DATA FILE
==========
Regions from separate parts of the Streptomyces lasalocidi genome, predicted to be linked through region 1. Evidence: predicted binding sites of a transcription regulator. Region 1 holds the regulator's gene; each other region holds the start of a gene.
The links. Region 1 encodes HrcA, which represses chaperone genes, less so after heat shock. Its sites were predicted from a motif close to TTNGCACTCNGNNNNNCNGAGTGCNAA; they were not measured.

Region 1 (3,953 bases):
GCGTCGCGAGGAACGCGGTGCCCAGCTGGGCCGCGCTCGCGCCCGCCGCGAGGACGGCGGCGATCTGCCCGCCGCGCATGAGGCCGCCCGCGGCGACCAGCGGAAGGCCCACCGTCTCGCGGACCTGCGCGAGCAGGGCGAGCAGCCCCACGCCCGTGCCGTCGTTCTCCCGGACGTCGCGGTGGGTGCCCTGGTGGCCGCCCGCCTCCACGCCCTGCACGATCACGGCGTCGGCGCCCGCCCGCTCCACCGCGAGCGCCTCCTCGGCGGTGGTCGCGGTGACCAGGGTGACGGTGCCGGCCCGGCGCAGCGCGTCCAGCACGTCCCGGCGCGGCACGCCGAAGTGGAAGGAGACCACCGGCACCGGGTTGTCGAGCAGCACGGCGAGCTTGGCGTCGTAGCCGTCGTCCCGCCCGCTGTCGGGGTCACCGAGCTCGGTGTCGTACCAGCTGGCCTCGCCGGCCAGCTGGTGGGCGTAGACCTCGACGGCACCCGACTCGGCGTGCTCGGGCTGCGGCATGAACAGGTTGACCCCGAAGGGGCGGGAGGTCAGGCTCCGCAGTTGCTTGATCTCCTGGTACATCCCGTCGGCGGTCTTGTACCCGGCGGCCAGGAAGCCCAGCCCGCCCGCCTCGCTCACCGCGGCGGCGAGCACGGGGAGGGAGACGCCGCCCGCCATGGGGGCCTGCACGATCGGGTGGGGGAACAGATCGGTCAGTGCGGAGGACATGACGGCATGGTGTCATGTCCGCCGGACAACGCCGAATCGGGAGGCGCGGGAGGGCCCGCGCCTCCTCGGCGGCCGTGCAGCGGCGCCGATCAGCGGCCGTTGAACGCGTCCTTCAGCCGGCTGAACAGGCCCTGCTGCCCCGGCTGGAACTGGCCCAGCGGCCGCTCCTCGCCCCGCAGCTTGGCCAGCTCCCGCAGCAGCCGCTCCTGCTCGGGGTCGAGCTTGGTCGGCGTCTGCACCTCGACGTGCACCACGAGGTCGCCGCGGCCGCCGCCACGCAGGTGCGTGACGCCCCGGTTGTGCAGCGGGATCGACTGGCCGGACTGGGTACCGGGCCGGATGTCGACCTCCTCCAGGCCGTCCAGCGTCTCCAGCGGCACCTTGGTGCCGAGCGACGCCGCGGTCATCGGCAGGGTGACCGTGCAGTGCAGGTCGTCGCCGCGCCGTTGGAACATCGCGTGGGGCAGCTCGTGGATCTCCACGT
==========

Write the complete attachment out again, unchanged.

Regions from separate parts of the Streptomyces lasalocidi genome, predicted to be linked through region 1. Evidence: predicted binding sites of a transcription regulator. Region 1 holds the regulator's gene; each other region holds the start of a gene.
The links. Region 1 encodes HrcA, which represses chaperone genes, less so after heat shock. Its sites were predicted from a motif close to TTNGCACTCNGNNNNNCNGAGTGCNAA; they were not measured.

Region 1 (3,953 bases):
GCGTCGCGAGGAACGCGGTGCCCAGCTGGGCCGCGCTCGCGCCCGCCGCGAGGACGGCGGCGATCTGCCCGCCGCGCATGAGGCCGCCCGCGGCGACCAGCGGAAGGCCCACCGTCTCGCGGACCTGCGCGAGCAGGGCGAGCAGCCCCACGCCCGTGCCGTCGTTCTCCCGGACGTCGCGGTGGGTGCCCTGGTGGCCGCCCGCCTCCACGCCCTGCACGATCACGGCGTCGGCGCCCGCCCGCTCCACCGCGAGCGCCTCCTCGGCGGTGGTCGCGGTGACCAGGGTGACGGTGCCGGCCCGGCGCAGCGCGTCCAGCACGTCCCGGCGCGGCACGCCGAAGTGGAAGGAGACCACCGGCACCGGGTTGTCGAGCAGCACGGCGAGCTTGGCGTCGTAGCCGTCGTCCCGCCCGCTGTCGGGGTCACCGAGCTCGGTGTCGTACCAGCTGGCCTCGCCGGCCAGCTGGTGGGCGTAGACCTCGACGGCACCCGACTCGGCGTGCTCGGGCTGCGGCATGAACAGGTTGACCCCGAAGGGGCGGGAGGTCAGGCTCCGCAGTTGCTTGATCTCCTGGTACATCCCGTCGGCGGTCTTGTACCCGGCGGCCAGGAAGCCCAGCCCGCCCGCCTCGCTCACCGCGGCGGCGAGCACGGGGAGGGAGACGCCGCCCGCCATGGGGGCCTGCACGATCGGGTGGGGGAACAGATCGGTCAGTGCGGAGGACATGACGGCATGGTGTCATGTCCGCCGGACAACGCCGAATCGGGAGGCGCGGGAGGGCCCGCGCCTCCTCGGCGGCCGTGCAGCGGCGCCGATCAGCGGCCGTTGAACGCGTCCTTCAGCCGGCTGAACAGGCCCTGCTGCCCCGGCTGGAACTGGCCCAGCGGCCGCTCCTCGCCCCGCAGCTTGGCCAGCTCCCGCAGCAGCCGCTCCTGCTCGGGGTCGAGCTTGGTCGGCGTCTGCACCTCGACGTGCACCACGAGGTCGCCGCGGCCGCCGCCACGCAGGTGCGTGACGCCCCGGTTGTGCAGCGGGATCGACTGGCCGGACTGGGTACCGGGCCGGATGTCGACCTCCTCCAGGCCGTCCAGCGTCTCCAGCGGCACCTTGGTGCCGAGCGACGCCGCGGTCATCGGCAGGGTGACCGTGCAGTGCAGGTCGTCGCCGCGCCGTTGGAACATCGCGTGGGGCAGCTCGTGGATCTCCACGT